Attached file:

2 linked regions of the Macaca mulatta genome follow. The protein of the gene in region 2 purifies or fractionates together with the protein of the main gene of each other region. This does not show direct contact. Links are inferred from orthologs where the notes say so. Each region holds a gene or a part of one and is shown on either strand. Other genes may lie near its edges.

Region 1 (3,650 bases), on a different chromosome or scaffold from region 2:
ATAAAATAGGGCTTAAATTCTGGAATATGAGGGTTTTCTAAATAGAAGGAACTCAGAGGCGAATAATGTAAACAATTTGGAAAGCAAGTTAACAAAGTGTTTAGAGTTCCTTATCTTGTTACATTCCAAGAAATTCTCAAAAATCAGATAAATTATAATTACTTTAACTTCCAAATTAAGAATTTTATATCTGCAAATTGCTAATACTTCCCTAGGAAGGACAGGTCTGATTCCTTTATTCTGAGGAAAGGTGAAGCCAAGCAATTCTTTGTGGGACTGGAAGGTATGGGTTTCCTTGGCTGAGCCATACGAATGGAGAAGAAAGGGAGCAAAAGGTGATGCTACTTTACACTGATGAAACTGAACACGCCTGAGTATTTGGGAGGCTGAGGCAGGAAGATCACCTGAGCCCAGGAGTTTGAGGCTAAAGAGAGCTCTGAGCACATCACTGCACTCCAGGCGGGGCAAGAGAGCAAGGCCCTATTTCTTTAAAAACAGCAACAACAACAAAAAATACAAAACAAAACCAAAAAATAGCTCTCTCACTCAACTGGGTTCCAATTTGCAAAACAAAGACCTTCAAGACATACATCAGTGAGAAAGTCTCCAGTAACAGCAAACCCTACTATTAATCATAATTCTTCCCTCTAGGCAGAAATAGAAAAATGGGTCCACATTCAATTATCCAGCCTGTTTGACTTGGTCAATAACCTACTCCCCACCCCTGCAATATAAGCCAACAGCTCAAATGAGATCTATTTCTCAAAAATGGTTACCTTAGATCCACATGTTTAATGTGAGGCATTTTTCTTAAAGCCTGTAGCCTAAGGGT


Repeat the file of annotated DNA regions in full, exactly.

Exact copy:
2 linked regions of the Macaca mulatta genome follow. The protein of the gene in region 2 purifies or fractionates together with the protein of the main gene of each other region. This does not show direct contact. Links are inferred from orthologs where the notes say so. Each region holds a gene or a part of one and is shown on either strand. Other genes may lie near its edges.

Region 1 (3,650 bases), on a different chromosome or scaffold from region 2:
ATAAAATAGGGCTTAAATTCTGGAATATGAGGGTTTTCTAAATAGAAGGAACTCAGAGGCGAATAATGTAAACAATTTGGAAAGCAAGTTAACAAAGTGTTTAGAGTTCCTTATCTTGTTACATTCCAAGAAATTCTCAAAAATCAGATAAATTATAATTACTTTAACTTCCAAATTAAGAATTTTATATCTGCAAATTGCTAATACTTCCCTAGGAAGGACAGGTCTGATTCCTTTATTCTGAGGAAAGGTGAAGCCAAGCAATTCTTTGTGGGACTGGAAGGTATGGGTTTCCTTGGCTGAGCCATACGAATGGAGAAGAAAGGGAGCAAAAGGTGATGCTACTTTACACTGATGAAACTGAACACGCCTGAGTATTTGGGAGGCTGAGGCAGGAAGATCACCTGAGCCCAGGAGTTTGAGGCTAAAGAGAGCTCTGAGCACATCACTGCACTCCAGGCGGGGCAAGAGAGCAAGGCCCTATTTCTTTAAAAACAGCAACAACAACAAAAAATACAAAACAAAACCAAAAAATAGCTCTCTCACTCAACTGGGTTCCAATTTGCAAAACAAAGACCTTCAAGACATACATCAGTGAGAAAGTCTCCAGTAACAGCAAACCCTACTATTAATCATAATTCTTCCCTCTAGGCAGAAATAGAAAAATGGGTCCACATTCAATTATCCAGCCTGTTTGACTTGGTCAATAACCTACTCCCCACCCCTGCAATATAAGCCAACAGCTCAAATGAGATCTATTTCTCAAAAATGGTTACCTTAGATCCACATGTTTAATGTGAGGCATTTTTCTTAAAGCCTGTAGCCTAAGGGT